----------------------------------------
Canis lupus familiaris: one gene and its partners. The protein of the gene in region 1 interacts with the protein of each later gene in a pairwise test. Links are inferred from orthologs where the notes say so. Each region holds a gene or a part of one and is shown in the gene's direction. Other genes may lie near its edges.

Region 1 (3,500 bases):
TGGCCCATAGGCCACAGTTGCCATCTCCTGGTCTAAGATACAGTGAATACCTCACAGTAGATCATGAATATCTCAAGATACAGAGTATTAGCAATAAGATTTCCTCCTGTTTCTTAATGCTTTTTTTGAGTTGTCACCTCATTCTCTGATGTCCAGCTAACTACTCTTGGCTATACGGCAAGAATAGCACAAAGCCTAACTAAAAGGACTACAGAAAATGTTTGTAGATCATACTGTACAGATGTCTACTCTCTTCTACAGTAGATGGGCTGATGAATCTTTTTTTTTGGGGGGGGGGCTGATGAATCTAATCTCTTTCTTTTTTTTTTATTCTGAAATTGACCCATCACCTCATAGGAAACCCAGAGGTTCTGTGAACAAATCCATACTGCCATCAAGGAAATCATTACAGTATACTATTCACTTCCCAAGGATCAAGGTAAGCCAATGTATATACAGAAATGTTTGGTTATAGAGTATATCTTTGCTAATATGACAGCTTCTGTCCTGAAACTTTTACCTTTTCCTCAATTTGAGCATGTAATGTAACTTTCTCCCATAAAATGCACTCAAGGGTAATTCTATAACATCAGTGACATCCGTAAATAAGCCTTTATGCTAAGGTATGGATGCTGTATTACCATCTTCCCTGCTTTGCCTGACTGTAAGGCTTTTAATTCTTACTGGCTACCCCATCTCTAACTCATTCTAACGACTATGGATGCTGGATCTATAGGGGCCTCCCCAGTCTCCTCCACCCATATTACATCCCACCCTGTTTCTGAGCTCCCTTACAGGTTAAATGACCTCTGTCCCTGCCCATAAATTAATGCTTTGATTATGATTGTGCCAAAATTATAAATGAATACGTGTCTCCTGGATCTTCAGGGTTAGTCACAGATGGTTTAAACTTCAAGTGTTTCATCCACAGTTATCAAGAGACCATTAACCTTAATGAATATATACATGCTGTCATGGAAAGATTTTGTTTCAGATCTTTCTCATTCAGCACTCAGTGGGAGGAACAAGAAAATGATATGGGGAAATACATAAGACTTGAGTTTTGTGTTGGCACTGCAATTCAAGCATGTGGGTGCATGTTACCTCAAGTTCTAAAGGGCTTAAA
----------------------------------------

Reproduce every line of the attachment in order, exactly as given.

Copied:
Canis lupus familiaris: one gene and its partners. The protein of the gene in region 1 interacts with the protein of each later gene in a pairwise test. Links are inferred from orthologs where the notes say so. Each region holds a gene or a part of one and is shown in the gene's direction. Other genes may lie near its edges.

Region 1 (3,500 bases):
TGGCCCATAGGCCACAGTTGCCATCTCCTGGTCTAAGATACAGTGAATACCTCACAGTAGATCATGAATATCTCAAGATACAGAGTATTAGCAATAAGATTTCCTCCTGTTTCTTAATGCTTTTTTTGAGTTGTCACCTCATTCTCTGATGTCCAGCTAACTACTCTTGGCTATACGGCAAGAATAGCACAAAGCCTAACTAAAAGGACTACAGAAAATGTTTGTAGATCATACTGTACAGATGTCTACTCTCTTCTACAGTAGATGGGCTGATGAATCTTTTTTTTTGGGGGGGGGGCTGATGAATCTAATCTCTTTCTTTTTTTTTTATTCTGAAATTGACCCATCACCTCATAGGAAACCCAGAGGTTCTGTGAACAAATCCATACTGCCATCAAGGAAATCATTACAGTATACTATTCACTTCCCAAGGATCAAGGTAAGCCAATGTATATACAGAAATGTTTGGTTATAGAGTATATCTTTGCTAATATGACAGCTTCTGTCCTGAAACTTTTACCTTTTCCTCAATTTGAGCATGTAATGTAACTTTCTCCCATAAAATGCACTCAAGGGTAATTCTATAACATCAGTGACATCCGTAAATAAGCCTTTATGCTAAGGTATGGATGCTGTATTACCATCTTCCCTGCTTTGCCTGACTGTAAGGCTTTTAATTCTTACTGGCTACCCCATCTCTAACTCATTCTAACGACTATGGATGCTGGATCTATAGGGGCCTCCCCAGTCTCCTCCACCCATATTACATCCCACCCTGTTTCTGAGCTCCCTTACAGGTTAAATGACCTCTGTCCCTGCCCATAAATTAATGCTTTGATTATGATTGTGCCAAAATTATAAATGAATACGTGTCTCCTGGATCTTCAGGGTTAGTCACAGATGGTTTAAACTTCAAGTGTTTCATCCACAGTTATCAAGAGACCATTAACCTTAATGAATATATACATGCTGTCATGGAAAGATTTTGTTTCAGATCTTTCTCATTCAGCACTCAGTGGGAGGAACAAGAAAATGATATGGGGAAATACATAAGACTTGAGTTTTGTGTTGGCACTGCAATTCAAGCATGTGGGTGCATGTTACCTCAAGTTCTAAAGGGCTTAAA